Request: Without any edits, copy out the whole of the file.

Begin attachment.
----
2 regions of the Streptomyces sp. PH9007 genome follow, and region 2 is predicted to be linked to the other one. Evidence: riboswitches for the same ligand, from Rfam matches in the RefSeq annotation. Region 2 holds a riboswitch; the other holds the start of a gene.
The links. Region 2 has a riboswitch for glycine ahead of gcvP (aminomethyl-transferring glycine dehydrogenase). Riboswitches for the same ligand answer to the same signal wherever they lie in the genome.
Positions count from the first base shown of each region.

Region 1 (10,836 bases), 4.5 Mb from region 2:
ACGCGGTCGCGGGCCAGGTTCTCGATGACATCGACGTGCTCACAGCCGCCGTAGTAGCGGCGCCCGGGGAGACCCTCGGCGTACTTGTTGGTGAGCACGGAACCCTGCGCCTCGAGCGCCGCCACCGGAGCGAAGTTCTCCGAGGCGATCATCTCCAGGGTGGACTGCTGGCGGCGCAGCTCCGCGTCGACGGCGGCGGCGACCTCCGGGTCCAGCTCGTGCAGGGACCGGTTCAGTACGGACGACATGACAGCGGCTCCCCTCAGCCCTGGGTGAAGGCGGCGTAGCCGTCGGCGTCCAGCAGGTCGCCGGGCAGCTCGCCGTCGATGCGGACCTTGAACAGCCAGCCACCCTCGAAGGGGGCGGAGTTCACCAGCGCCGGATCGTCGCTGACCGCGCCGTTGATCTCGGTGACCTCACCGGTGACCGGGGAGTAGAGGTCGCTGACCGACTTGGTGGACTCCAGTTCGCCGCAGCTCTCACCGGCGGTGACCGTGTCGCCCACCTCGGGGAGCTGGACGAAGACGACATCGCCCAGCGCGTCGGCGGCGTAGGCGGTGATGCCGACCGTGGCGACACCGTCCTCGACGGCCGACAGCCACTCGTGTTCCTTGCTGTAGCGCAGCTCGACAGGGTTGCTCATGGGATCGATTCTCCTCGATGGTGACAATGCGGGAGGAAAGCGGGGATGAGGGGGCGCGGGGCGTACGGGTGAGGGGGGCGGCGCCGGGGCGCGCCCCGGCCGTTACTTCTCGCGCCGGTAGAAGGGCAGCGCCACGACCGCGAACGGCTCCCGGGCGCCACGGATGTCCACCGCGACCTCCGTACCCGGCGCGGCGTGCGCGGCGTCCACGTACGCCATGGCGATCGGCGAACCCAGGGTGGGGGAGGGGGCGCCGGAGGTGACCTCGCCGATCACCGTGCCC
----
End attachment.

2 regions of the Streptomyces sp. PH9007 genome follow, and region 2 is predicted to be linked to the other one. Evidence: riboswitches for the same ligand, from Rfam matches in the RefSeq annotation. Region 2 holds a riboswitch; the other holds the start of a gene.
The links. Region 2 has a riboswitch for glycine ahead of gcvP (aminomethyl-transferring glycine dehydrogenase). Riboswitches for the same ligand answer to the same signal wherever they lie in the genome.
Positions count from the first base shown of each region.

Region 1 (10,836 bases), 4.5 Mb from region 2:
ACGCGGTCGCGGGCCAGGTTCTCGATGACATCGACGTGCTCACAGCCGCCGTAGTAGCGGCGCCCGGGGAGACCCTCGGCGTACTTGTTGGTGAGCACGGAACCCTGCGCCTCGAGCGCCGCCACCGGAGCGAAGTTCTCCGAGGCGATCATCTCCAGGGTGGACTGCTGGCGGCGCAGCTCCGCGTCGACGGCGGCGGCGACCTCCGGGTCCAGCTCGTGCAGGGACCGGTTCAGTACGGACGACATGACAGCGGCTCCCCTCAGCCCTGGGTGAAGGCGGCGTAGCCGTCGGCGTCCAGCAGGTCGCCGGGCAGCTCGCCGTCGATGCGGACCTTGAACAGCCAGCCACCCTCGAAGGGGGCGGAGTTCACCAGCGCCGGATCGTCGCTGACCGCGCCGTTGATCTCGGTGACCTCACCGGTGACCGGGGAGTAGAGGTCGCTGACCGACTTGGTGGACTCCAGTTCGCCGCAGCTCTCACCGGCGGTGACCGTGTCGCCCACCTCGGGGAGCTGGACGAAGACGACATCGCCCAGCGCGTCGGCGGCGTAGGCGGTGATGCCGACCGTGGCGACACCGTCCTCGACGGCCGACAGCCACTCGTGTTCCTTGCTGTAGCGCAGCTCGACAGGGTTGCTCATGGGATCGATTCTCCTCGATGGTGACAATGCGGGAGGAAAGCGGGGATGAGGGGGCGCGGGGCGTACGGGTGAGGGGGGCGGCGCCGGGGCGCGCCCCGGCCGTTACTTCTCGCGCCGGTAGAAGGGCAGCGCCACGACCGCGAACGGCTCCCGGGCGCCACGGATGTCCACCGCGACCTCCGTACCCGGCGCGGCGTGCGCGGCGTCCACGTACGCCATGGCGATCGGCGAACCCAGGGTGGGGGAGGGGGCGCCGGAGGTGACCTCGCCGATCACCGTGCCC